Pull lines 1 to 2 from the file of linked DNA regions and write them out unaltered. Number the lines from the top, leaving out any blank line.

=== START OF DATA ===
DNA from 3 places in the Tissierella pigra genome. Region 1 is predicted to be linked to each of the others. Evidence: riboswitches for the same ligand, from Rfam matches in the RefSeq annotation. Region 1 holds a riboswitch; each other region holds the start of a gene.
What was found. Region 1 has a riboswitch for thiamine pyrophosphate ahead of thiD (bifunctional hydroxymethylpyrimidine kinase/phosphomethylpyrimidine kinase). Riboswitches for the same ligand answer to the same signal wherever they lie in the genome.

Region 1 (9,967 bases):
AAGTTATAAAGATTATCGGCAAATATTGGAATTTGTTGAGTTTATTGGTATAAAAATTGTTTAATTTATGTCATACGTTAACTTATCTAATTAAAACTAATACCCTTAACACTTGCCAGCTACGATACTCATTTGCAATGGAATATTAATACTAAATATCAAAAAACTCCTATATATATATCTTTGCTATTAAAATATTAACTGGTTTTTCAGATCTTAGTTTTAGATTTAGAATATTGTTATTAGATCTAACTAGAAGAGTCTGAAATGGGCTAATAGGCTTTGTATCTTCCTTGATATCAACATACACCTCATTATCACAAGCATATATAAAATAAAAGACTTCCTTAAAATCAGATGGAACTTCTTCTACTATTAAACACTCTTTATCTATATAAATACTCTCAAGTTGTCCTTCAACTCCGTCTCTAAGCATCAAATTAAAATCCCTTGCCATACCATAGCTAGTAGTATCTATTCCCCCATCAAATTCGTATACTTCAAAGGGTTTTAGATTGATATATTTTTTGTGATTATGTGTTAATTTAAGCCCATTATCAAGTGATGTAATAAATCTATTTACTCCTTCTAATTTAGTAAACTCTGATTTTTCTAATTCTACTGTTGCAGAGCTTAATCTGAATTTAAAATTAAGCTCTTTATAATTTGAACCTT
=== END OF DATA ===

DNA from 3 places in the Tissierella pigra genome. Region 1 is predicted to be linked to each of the others. Evidence: riboswitches for the same ligand, from Rfam matches in the RefSeq annotation. Region 1 holds a riboswitch; each other region holds the start of a gene.
What was found. Region 1 has a riboswitch for thiamine pyrophosphate ahead of thiD (bifunctional hydroxymethylpyrimidine kinase/phosphomethylpyrimidine kinase). Riboswitches for the same ligand answer to the same signal wherever they lie in the genome.